that all students deserve teachers with expertise in general education and expertise related to
I have worked with parents and schools to implement and evaluate services to maximize
outcomes for all students. I have been an expert witness in local and state level hearings.
Currently at the University of Florida I prepare teachers to educate students with significant
disabilities in general education contexts. I work with districts to deliver services in general
education contexts and to facilitate change.
I have been on the TASH Board, a member and chair of several committees, and an Associate
Editor of RPSD. I have participated in the conference since 1979, and would be honored to
continue to support TASH through Board membership.
It has been an honor to serve on the TASH Board of Directors for the past three years. My
willingness to commit my time and resource to TASH is a direct reflection of how strongly I
believe in this organization‘s mission. To promote the mission of TASH, I have, and continue to,
serve TASH and its members through a number of activities including: being the Editor of
Connections; Chairing the Training Committee which develops TASH‘s webinar series and
training outreach efforts; serving as Coordinator of the TASH in Action Issue Committees; and
being a member of the RPSD Editorial Board. For me, nothing is more important than building
inclusive communities. I can always count on TASH as an organization to step up and lead the
way even in the face of the greatest opposition. The spirit of social justice is alive and well in
TASH and I am proud to be an active member of this organization.
Curtina Moreland-Young, Ph.D.
It is an honor to be considered for the TASH Board of Directors and if elected I look forward to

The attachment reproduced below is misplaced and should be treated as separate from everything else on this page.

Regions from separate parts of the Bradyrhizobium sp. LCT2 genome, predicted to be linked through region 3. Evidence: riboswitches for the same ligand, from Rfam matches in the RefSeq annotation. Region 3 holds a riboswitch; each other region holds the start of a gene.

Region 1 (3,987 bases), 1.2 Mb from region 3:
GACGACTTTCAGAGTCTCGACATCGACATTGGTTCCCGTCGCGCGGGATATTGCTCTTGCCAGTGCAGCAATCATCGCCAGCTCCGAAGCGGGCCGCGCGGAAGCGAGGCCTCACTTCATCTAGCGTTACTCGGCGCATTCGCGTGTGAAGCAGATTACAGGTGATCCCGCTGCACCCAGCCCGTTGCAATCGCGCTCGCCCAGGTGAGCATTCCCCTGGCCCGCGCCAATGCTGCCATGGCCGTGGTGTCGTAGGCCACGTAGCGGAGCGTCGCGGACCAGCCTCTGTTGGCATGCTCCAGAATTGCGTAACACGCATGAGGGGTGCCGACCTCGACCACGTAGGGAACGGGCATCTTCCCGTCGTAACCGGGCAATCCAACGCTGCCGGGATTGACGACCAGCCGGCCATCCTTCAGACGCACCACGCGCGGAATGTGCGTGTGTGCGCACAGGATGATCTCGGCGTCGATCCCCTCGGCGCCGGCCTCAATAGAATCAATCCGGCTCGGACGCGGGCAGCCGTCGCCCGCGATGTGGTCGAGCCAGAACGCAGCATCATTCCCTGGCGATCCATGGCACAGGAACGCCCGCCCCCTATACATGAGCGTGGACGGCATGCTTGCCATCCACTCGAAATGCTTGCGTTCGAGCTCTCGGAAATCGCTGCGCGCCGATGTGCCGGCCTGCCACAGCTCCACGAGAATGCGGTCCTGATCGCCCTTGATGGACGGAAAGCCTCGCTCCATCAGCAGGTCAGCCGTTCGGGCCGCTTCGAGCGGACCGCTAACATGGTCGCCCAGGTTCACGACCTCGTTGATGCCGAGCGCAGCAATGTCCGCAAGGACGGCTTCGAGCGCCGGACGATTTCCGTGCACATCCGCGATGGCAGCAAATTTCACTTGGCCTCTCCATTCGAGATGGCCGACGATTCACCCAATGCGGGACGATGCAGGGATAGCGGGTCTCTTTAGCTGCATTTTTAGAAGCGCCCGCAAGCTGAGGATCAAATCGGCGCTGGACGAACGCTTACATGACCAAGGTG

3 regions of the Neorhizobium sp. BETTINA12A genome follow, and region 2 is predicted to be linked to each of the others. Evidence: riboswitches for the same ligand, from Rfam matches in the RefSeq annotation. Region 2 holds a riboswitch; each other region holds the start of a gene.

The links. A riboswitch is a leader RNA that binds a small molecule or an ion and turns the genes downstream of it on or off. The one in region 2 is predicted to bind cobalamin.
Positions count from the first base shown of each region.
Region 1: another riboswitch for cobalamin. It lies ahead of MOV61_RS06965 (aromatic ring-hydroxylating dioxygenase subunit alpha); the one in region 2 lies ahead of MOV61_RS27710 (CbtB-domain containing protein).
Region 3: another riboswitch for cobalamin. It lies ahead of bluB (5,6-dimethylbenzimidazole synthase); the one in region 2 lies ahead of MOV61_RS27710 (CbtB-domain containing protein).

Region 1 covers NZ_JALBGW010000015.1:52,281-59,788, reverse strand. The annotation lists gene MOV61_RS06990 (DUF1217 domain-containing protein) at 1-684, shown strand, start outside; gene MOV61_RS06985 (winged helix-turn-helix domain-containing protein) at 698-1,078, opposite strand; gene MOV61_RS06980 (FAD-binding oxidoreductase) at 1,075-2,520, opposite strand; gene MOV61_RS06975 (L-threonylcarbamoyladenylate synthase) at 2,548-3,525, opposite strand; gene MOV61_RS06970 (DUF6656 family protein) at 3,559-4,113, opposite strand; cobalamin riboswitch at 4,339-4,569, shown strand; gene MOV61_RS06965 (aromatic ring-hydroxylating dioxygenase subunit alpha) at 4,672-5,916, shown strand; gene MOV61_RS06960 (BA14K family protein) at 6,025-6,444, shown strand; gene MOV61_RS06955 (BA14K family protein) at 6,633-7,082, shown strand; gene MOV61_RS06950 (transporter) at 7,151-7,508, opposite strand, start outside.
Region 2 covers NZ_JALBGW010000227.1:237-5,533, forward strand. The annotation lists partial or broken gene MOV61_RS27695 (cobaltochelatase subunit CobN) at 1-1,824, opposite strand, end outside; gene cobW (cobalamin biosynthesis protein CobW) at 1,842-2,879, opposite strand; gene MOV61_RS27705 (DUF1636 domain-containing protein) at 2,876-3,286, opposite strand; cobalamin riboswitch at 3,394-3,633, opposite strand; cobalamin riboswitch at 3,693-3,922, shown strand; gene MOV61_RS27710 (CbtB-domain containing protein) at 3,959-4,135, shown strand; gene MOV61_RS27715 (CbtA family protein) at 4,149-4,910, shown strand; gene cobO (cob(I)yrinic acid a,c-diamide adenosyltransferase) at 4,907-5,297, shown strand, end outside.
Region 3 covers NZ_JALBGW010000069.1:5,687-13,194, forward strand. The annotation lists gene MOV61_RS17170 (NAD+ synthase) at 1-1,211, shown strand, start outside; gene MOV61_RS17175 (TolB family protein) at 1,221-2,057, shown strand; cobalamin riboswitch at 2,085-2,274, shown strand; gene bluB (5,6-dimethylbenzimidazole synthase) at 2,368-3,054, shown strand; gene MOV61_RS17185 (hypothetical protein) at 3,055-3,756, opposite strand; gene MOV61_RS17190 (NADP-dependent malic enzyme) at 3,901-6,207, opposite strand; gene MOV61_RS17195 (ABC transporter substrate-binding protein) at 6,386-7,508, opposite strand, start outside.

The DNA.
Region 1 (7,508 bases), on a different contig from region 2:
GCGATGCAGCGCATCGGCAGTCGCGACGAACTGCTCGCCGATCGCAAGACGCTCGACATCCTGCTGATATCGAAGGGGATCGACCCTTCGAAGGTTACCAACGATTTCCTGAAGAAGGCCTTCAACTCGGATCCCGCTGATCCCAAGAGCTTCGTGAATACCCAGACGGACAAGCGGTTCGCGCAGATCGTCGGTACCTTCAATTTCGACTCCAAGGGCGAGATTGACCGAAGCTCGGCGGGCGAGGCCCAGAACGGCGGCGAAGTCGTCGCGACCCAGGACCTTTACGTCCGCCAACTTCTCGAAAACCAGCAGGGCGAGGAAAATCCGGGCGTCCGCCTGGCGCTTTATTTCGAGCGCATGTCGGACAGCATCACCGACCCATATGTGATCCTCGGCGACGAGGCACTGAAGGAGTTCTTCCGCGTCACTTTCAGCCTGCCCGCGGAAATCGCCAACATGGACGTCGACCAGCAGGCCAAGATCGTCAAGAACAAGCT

this opportunity to apply my public policy, organizational and grantsmanship skills. I am
particularly interested in serving because it provides an additional opportunity for me to act as an
advocate for myself, my son and mother and others who are members of the disability
community. It is important for me and like-minded people to increase our presence in the public
policy arena. As am member of the Obama Presidential Campaign‘s Disability Taskforce and
while serving in various other organizational settings I have tried to contribute to an evolving
perspective and understanding of disability rights as civil rights. In my position as Chair of
Mississippi Governor Mabus‘ Task Force on Disabilities, I sought to educate policy-makers on
the needs of families and individuals and also about the contributions that individuals can make
when they experience full inclusion in their communities. As Chair of the Department of Public
Policy and Administration at Jackson State University I tried to help mold future policy makers
with values and a vision that espoused equity, opportunity and social justice for all persons.
TASH Connections Summer 2009 Page 55 of 48
TASH 2010 BOARD OF DIRECTORS
Must be received by October 23, 2009
Use an ―X‖ to select up to four candidates
Ballots with more than four candidates will be considered ineligible.
___ Mary E. Morningstar
___ William Morris
___ Jean Trainor
___ Diane Lea Ryndak
___ Sharon Lohrmann
___ Curtina Moreland-Young
Mail ballots to:
TASH, Board Elections
1025 Vermont Ave., NW. Ste 300
Washington, DC 20005
No votes will be accepted over the telephone or by fax.
TASH Connections Summer 2009 Page 56 of 48
TASH gratefully acknowledges the following donations:
David and Maureen Wrestling
John and Hope Greenwood
Peter and Jane Murphy
John and Amanda McConnell
TASH Connections Summer 2009 Page 57 of 48